Beijing Normal University (Biology)
Beijing Agriculture University (PhD)
University of Tokyo (PhD)
Why I love biology, and why I love to teach biology?
After graduating from high school, the universities in China were not open to the youngsters due to the Culture Revolution. I spent 4 years in countryside as a farmer growing wheat, corn, rice, potatoes and all kinds of other vegetables and grains. I also raised pigs and chickens. Those experiences provided me with preliminary knowledge, curiosity and love of biology.
Four and half years later, I passed national college entrance examinations and I applied 10 Universities, all of which matched my only one requirement: having a Department of Biology. I was accepted to my first choice: Department of Biology, Beijing Normal University.
In the University, I was astonished by the beauty of Biology, I loved every course: zoology, botany, microbiology, vivisection, plant physiology, human and animal physiology, ecology, biochemistry, cell biology, enzymology, genetics etc.
My first graduate school was Beijing Agriculture University, again in Department of Biology. There, I made my first independent discovery: watercress, a cruciferous plant, could fire repetitive action potentials like animal heart.
This observation then became my first doctoral thesis which was published.
Dr. Tazawa read my thesis and applied a scholarship for me to study in University of Tokyo. Three months later in Japan, I made another discovery:
I observed that an action potential could jump from one cell to another without any connection in Chara corallina cells and demonstrated that traveling electrical field mediated the communication. This work also published in 1990.
For learning Patch-clamp technique, I passed the examination and started my second PhD in University of Tokyo. One year later, my colleagues and fellow authors Neher and Sakmann received the Nobel Prize in Physiology or Medicine in 1991 for Patch-clamp method.
With this method, I identified K+, Cl- and Ca2+ channels in vacuolar membrane and plasma membrane in plant cells, and my second doctoral thesis part I and part II were published.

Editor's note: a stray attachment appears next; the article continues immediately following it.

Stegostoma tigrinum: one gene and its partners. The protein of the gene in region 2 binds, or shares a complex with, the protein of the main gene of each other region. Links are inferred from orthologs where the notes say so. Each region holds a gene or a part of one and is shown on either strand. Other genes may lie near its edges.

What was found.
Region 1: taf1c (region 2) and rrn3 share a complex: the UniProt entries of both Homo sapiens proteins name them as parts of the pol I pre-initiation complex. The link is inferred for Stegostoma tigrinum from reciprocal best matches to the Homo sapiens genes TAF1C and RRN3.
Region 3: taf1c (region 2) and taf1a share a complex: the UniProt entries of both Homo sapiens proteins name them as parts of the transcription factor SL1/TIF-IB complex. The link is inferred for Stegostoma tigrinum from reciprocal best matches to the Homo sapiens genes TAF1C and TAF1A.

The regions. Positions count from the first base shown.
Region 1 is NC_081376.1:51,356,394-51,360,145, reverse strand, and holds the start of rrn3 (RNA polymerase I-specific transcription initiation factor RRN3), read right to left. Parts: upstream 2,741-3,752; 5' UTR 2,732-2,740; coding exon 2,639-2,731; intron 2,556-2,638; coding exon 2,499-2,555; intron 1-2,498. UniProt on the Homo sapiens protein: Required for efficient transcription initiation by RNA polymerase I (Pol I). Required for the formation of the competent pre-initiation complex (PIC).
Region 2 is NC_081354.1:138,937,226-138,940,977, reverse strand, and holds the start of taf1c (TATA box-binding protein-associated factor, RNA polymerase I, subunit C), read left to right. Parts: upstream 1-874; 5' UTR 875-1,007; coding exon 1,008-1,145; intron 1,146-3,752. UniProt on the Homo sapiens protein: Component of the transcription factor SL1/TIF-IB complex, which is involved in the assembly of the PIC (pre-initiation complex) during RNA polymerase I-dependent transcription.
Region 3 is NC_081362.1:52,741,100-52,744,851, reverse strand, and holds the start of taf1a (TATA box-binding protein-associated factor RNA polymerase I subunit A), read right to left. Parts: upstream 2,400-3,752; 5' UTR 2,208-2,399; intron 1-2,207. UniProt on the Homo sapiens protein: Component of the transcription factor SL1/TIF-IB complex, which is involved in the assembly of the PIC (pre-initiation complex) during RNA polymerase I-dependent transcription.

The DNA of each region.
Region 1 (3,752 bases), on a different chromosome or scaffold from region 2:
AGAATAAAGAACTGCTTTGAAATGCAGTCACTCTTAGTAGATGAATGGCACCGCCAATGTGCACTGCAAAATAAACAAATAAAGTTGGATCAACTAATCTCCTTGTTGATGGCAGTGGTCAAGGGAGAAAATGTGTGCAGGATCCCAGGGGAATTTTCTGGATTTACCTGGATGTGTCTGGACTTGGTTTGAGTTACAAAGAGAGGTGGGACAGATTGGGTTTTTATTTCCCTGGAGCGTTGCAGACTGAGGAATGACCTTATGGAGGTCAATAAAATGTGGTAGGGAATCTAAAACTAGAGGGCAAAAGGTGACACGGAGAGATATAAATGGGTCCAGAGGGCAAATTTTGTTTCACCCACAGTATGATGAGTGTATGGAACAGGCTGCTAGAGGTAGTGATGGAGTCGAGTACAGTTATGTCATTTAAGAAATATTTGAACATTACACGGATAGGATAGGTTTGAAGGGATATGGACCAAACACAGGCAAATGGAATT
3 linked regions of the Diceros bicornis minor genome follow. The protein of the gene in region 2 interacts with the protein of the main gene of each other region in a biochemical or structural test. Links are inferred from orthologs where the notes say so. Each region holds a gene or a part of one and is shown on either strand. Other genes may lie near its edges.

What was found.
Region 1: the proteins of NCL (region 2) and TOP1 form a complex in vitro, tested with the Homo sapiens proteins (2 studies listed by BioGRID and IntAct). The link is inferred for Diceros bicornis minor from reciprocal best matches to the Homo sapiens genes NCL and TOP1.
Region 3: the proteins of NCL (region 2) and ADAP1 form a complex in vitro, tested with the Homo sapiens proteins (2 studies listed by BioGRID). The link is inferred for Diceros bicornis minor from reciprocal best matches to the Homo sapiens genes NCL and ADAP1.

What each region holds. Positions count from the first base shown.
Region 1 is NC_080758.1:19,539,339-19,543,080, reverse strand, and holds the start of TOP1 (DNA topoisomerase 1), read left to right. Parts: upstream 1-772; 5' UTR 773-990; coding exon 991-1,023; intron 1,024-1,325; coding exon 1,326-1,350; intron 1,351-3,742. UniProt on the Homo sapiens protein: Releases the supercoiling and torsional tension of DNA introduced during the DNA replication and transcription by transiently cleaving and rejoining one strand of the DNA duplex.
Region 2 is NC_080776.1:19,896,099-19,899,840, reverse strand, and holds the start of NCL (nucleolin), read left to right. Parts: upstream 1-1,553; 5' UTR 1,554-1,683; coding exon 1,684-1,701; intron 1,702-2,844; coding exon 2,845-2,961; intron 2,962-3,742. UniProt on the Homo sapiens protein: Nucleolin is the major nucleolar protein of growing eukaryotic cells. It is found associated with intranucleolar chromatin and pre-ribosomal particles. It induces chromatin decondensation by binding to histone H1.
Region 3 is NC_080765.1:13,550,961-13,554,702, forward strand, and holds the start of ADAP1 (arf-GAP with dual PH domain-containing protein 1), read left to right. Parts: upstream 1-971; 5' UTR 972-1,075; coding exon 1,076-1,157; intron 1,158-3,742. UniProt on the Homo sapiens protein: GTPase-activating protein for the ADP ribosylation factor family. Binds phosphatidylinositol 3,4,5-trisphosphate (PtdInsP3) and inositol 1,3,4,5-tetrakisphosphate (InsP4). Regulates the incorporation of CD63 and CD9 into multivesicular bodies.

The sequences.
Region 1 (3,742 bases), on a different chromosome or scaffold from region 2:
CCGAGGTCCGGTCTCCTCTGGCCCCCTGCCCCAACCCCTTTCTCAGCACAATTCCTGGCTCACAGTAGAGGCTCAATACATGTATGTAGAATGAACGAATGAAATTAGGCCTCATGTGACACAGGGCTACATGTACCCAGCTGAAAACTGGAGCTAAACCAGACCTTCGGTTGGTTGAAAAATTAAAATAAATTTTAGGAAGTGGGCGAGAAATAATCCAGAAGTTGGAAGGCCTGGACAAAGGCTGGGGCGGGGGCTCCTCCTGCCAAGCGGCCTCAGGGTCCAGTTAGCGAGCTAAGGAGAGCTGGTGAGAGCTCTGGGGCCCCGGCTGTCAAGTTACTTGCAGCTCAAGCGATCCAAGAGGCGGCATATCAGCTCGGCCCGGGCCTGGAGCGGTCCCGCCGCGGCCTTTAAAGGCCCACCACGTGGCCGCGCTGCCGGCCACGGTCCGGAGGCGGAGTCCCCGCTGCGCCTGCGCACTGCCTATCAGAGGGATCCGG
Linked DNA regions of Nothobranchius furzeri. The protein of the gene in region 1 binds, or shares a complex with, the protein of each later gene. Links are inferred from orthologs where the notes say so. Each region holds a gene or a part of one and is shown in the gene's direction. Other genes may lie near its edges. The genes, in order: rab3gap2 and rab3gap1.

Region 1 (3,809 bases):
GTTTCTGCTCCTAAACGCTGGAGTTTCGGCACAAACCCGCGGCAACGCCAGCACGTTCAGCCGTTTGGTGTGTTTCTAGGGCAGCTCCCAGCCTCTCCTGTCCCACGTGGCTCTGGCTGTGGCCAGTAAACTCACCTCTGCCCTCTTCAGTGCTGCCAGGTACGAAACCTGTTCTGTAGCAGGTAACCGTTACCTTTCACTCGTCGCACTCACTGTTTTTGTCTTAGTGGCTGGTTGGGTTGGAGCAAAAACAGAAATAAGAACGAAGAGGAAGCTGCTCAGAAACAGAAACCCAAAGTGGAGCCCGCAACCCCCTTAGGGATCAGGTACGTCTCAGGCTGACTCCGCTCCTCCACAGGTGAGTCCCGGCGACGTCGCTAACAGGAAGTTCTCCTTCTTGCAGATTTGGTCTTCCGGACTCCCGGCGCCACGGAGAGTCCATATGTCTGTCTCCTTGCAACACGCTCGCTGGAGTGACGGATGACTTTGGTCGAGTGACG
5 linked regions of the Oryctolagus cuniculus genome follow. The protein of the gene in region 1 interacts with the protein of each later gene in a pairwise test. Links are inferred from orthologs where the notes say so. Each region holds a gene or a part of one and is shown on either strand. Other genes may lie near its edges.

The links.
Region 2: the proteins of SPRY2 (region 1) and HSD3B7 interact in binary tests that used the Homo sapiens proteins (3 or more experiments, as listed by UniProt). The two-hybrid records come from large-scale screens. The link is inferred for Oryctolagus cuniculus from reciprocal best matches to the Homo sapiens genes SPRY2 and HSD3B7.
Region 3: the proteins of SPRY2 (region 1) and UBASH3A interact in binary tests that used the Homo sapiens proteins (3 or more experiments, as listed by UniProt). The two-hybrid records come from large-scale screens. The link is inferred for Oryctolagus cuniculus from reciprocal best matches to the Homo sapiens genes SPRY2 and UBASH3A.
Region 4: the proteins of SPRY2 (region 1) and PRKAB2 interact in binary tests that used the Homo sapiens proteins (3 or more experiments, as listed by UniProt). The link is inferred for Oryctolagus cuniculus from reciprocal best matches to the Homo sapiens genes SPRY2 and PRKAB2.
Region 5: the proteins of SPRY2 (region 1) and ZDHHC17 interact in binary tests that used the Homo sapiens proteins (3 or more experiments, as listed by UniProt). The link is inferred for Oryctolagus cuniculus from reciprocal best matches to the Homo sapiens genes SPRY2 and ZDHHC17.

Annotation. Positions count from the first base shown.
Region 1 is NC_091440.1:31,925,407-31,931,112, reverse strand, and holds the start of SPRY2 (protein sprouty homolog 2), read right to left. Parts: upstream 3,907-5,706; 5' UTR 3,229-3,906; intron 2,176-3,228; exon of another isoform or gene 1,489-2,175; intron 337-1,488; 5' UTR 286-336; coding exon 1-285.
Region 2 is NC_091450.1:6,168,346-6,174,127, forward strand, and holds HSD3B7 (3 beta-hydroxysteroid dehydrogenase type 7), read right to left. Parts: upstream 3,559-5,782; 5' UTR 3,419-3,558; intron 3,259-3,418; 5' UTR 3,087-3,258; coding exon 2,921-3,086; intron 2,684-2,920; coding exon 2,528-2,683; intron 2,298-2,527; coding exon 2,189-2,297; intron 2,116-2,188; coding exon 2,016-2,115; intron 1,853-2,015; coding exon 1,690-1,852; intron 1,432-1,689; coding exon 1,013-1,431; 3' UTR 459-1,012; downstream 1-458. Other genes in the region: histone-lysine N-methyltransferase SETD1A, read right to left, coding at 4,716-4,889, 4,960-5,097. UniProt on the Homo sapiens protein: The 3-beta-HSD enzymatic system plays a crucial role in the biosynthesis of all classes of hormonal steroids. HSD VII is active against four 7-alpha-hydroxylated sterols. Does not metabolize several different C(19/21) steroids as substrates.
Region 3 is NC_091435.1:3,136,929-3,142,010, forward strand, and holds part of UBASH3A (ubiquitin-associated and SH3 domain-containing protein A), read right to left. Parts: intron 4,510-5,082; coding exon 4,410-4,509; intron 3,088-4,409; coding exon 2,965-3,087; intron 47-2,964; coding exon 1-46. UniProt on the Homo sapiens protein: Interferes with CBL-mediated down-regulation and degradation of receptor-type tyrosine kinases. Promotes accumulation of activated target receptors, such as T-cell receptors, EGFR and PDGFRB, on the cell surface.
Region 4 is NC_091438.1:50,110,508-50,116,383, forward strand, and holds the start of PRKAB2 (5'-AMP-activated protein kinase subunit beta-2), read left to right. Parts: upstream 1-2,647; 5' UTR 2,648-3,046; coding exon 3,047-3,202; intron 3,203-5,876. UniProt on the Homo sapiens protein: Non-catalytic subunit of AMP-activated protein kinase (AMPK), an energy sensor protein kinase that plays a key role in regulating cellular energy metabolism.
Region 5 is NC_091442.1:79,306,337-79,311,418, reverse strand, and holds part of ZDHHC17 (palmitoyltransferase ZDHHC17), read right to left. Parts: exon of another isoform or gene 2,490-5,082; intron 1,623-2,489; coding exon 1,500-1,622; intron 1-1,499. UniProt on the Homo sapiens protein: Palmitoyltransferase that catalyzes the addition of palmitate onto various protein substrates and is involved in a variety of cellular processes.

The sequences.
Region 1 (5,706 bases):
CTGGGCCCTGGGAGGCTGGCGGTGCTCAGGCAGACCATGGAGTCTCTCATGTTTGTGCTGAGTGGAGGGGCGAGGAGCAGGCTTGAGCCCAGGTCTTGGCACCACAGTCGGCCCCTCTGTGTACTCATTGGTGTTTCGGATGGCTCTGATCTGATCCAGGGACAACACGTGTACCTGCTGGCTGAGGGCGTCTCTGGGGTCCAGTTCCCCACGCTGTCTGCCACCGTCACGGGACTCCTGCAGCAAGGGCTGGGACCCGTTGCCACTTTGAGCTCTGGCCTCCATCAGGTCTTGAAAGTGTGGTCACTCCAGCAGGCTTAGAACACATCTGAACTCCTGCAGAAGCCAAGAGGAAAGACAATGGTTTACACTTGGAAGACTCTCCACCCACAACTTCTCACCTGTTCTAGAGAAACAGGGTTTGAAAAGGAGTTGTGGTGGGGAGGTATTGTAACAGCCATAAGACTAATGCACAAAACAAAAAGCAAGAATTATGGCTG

In USA, I had been keeping the watercress rhythmic excitation in my mind until one day I recorded a rhythmic open and close ion channel in smooth muscle cells. When I was recording, one of my colleagues came in. He noticed that my channel was open then closed. I asked him to sit down, and told him to wait for 2 minutes and predicted that the channel would open again. After 2 minutes, sure enough, the channel opened. This autorhythmicity with about 2 minute intervals at channel molecular level lasted more 6 hours in a petri dish. I was amazed at myself: how may times would you be the first one in the World to observe this kind of biological beauty!
In the year 2012, I started to test neuronal activities of induced pluripotent stem (iPS) cells cloned from autism patients’ skin cells. On October 7th, I discussed with a friend saying that Dr. Yamanaka would win Nobel Price for his iPS work. And with thrilling accuracy, on the second day, October 8th, Nobel Assembly at Karolinska Institute, Stockholm, Sweden announced that:
The Nobel Prize in Physiology or Medicine 2012 jointly to John B. Gurdon and Shinya Yamanaka for the discovery that mature cells can be reprogrammed
to become pluripotent.
It seems to me, the beauty of biology is so close to our life, to our heart and to our way of thinking. Even without one cent of NIH funding, without a faculty position, we still have our freedom of appreciating the beauty of biology and could contribute our effort to push biological science going forward.
Three years ago, my Biology college classmate couple and their two teenage kids visited me. After playing with my rabbits, baby turtles, crayfish; eating Shitakai mushroom I cultivated in my basement; gazing the 2.5 million light years away Andromeda galaxy with my 8 inches diameter telescope; looking at the earth’s clock of life on my wall: 0.5 billion years left for plants and animals, the son and daughter told their parents: “Among all your classmates, Ping is the only biologist”. To me, that was the highest praise.
I like this statement I found in Eastern Connecticut University, Department of Biology webpage, Chair’s message: We have a saying in the Biology Department: “For Biologists, the Study of Life is a Way of Life.”
“Ever green and ever glowing” is my off work project: let growing algae to provide usable electricity. The project can be as small as a cell of algae; the project also can be as big as changing the World energy concept. Above all, the fun in this process is illimitable.
This is the beauty of biology. I simply love it and love to share it with others. Why I love biology, and why I love to teach biology?
After graduating from high school, the universities in China were not open to the youngsters due to the Culture Revolution. I spent 4 years in countryside as a farmer growing wheat, corn, rice, potatoes and all kinds of other vegetables and grains. I also raised pigs and chickens.